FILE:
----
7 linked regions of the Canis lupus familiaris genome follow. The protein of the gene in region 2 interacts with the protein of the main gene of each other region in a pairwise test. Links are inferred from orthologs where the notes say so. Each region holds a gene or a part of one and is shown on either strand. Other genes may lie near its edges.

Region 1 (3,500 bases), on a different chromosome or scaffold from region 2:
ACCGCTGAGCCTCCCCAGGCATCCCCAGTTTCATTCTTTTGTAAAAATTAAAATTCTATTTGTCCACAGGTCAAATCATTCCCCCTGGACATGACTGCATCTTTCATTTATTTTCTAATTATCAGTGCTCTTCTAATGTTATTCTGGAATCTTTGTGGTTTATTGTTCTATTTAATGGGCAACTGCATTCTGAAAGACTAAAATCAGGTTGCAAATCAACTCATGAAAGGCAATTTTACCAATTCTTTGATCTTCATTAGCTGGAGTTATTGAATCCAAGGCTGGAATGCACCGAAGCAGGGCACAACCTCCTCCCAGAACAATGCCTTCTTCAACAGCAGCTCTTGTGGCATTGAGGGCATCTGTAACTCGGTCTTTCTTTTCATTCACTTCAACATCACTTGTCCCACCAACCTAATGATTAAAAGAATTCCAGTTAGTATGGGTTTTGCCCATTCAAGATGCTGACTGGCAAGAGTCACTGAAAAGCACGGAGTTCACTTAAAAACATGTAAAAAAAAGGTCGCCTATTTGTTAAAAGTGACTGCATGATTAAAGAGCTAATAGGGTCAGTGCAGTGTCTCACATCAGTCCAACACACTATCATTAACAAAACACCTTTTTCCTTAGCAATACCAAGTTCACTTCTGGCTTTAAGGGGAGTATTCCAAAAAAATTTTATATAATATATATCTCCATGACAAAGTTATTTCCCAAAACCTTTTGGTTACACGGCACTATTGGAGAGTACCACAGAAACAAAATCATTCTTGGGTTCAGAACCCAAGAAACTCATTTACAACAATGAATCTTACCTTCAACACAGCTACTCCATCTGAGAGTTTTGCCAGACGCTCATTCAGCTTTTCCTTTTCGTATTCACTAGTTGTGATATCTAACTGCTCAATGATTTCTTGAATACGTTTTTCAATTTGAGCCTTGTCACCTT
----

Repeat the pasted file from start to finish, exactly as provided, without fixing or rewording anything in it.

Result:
7 linked regions of the Canis lupus familiaris genome follow. The protein of the gene in region 2 interacts with the protein of the main gene of each other region in a pairwise test. Links are inferred from orthologs where the notes say so. Each region holds a gene or a part of one and is shown on either strand. Other genes may lie near its edges.

Region 1 (3,500 bases), on a different chromosome or scaffold from region 2:
ACCGCTGAGCCTCCCCAGGCATCCCCAGTTTCATTCTTTTGTAAAAATTAAAATTCTATTTGTCCACAGGTCAAATCATTCCCCCTGGACATGACTGCATCTTTCATTTATTTTCTAATTATCAGTGCTCTTCTAATGTTATTCTGGAATCTTTGTGGTTTATTGTTCTATTTAATGGGCAACTGCATTCTGAAAGACTAAAATCAGGTTGCAAATCAACTCATGAAAGGCAATTTTACCAATTCTTTGATCTTCATTAGCTGGAGTTATTGAATCCAAGGCTGGAATGCACCGAAGCAGGGCACAACCTCCTCCCAGAACAATGCCTTCTTCAACAGCAGCTCTTGTGGCATTGAGGGCATCTGTAACTCGGTCTTTCTTTTCATTCACTTCAACATCACTTGTCCCACCAACCTAATGATTAAAAGAATTCCAGTTAGTATGGGTTTTGCCCATTCAAGATGCTGACTGGCAAGAGTCACTGAAAAGCACGGAGTTCACTTAAAAACATGTAAAAAAAAGGTCGCCTATTTGTTAAAAGTGACTGCATGATTAAAGAGCTAATAGGGTCAGTGCAGTGTCTCACATCAGTCCAACACACTATCATTAACAAAACACCTTTTTCCTTAGCAATACCAAGTTCACTTCTGGCTTTAAGGGGAGTATTCCAAAAAAATTTTATATAATATATATCTCCATGACAAAGTTATTTCCCAAAACCTTTTGGTTACACGGCACTATTGGAGAGTACCACAGAAACAAAATCATTCTTGGGTTCAGAACCCAAGAAACTCATTTACAACAATGAATCTTACCTTCAACACAGCTACTCCATCTGAGAGTTTTGCCAGACGCTCATTCAGCTTTTCCTTTTCGTATTCACTAGTTGTGATATCTAACTGCTCAATGATTTCTTGAATACGTTTTTCAATTTGAGCCTTGTCACCTT